Full bellies and full hearts. It’s what great Thanksgivings are made of. This year, add a special touch to your holiday table with harvest-inspired centerpieces that bring the whole family together.
We asked Nancy Clifton, program specialist at the Chicago Botanic Garden, to share some easy, crafty ideas that would fit a variety of party styles. Here are three centerpieces you can create (and mix-and-match) to impress your guests.
A Festive Friendsgiving
Friends are family you choose, as the saying goes. For these cozy gatherings, pick your own flowers, too. Here’s how you can make Thanksgiving-themed floral centerpieces like a pro:
Pick flowers in autumn colors. Buy a few bunches of flowers in different fall colors and textures at your local grocery store. Nancy chose red roses, yellow mums, red-yellow mums, and hypericum berries to give the arrangements some variety.
Paint Thanksgiving mason jars. If you want to up your Thanksgiving game, paint your vases in holiday colors such as brown, orange, and ivory. Nancy used craft paint on mason jars, and sanded the lettering on the jars to give them a vintage look.
Save time by measuring flowers. Nancy’s time-saving hack is to trim one flower with pruners and remove foliage at the bottom of the stem. Place that flower in the mason jar vase. If you’re happy with the height, remove the flower and use it as a measuring tool to trim the rest of your flowers. Make sure you trim the flowers low enough so you can see your friends’ faces!
Impress-the-in-laws Pumpkin Planters
If you’ve got some serious entertaining to do (or at least want more excuses to use your hot-glue gun), wow your crowd with pumpkin succulent centerpieces. The best part? You can repurpose and eat parts of them when you’re done.
Gather the basic tools and ingredients. Grab a hot-glue gun, reindeer moss, and floral picks from the craft store. At your local grocery store, find small- and medium-sized pumpkins (you will want several), a succulent container, bunches of kale, and cabbages.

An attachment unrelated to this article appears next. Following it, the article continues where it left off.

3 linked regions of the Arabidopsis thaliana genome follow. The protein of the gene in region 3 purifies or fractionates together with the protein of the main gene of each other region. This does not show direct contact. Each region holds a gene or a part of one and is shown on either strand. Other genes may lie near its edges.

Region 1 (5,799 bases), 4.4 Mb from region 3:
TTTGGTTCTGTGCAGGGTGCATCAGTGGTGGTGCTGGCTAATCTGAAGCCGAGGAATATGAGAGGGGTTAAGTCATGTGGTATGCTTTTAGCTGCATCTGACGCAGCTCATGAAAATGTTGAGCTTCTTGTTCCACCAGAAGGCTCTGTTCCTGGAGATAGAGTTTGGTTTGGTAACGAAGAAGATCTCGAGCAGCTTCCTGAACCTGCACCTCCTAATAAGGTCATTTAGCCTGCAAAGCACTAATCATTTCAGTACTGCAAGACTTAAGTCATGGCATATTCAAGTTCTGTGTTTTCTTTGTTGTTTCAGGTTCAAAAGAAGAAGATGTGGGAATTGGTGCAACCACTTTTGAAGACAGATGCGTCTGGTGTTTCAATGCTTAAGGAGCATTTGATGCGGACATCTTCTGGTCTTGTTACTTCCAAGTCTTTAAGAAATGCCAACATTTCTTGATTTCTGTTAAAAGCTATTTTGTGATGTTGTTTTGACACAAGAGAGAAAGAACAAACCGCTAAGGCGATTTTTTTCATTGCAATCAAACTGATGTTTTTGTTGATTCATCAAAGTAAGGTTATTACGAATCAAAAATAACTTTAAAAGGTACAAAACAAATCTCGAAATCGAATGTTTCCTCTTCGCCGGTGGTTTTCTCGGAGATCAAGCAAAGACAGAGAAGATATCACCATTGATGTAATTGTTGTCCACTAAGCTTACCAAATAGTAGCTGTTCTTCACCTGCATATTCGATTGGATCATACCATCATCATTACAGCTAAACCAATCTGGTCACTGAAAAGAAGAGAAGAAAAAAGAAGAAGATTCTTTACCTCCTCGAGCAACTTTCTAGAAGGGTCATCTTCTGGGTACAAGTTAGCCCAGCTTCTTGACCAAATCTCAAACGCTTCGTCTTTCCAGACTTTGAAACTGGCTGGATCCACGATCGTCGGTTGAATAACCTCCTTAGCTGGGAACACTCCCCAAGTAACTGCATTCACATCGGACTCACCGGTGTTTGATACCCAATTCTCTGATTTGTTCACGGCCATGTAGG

Assemble the planters. Cut the ends off of your succulents so they have a flat base, and set them aside. Adhere moss to the top of your medium-sized pumpkins with your hot-glue gun. Once the glue is dried, add the succulents on top of the moss, and adhere with hot glue or floral picks.
Arrange your centerpiece. When the pumpkins are dried, place them in the center of a large decorative tray. Add smaller pumpkins, bunches of kale, and cabbages to tray, arranging them in a bountiful display. You can even paint the stems of your small pumpkins with glitter-paint to give them extra-fancy glitz.
Give Thanks Table Runner
One of our favorite Thanksgiving traditions is sharing what we’re grateful for. A fun way to involve the whole family in this tradition is to have everyone write their “thanks”on a centerpiece mural.
Buy a roll of Kraft paper. Think of this as your table runner. You may want to lay this on top of a tablecloth to protect your table from stray doodles.
Decorate with thanks. Place markers around the table for guests to write their thanks on the runner.
Add an intimate glow. Nancy added pumpkin planters, candles, and string lights to the centerpiece to bring a warm, enchanting feeling to your party.
We hope you enjoy creating these centerpieces, and have a happy Thanksgiving!
Find more of Nancy’s ideas, check out her 101 on creating Thanksgiving cornucopias.
©2017 Chicago Botanic Garden and my.chicagobotanic.org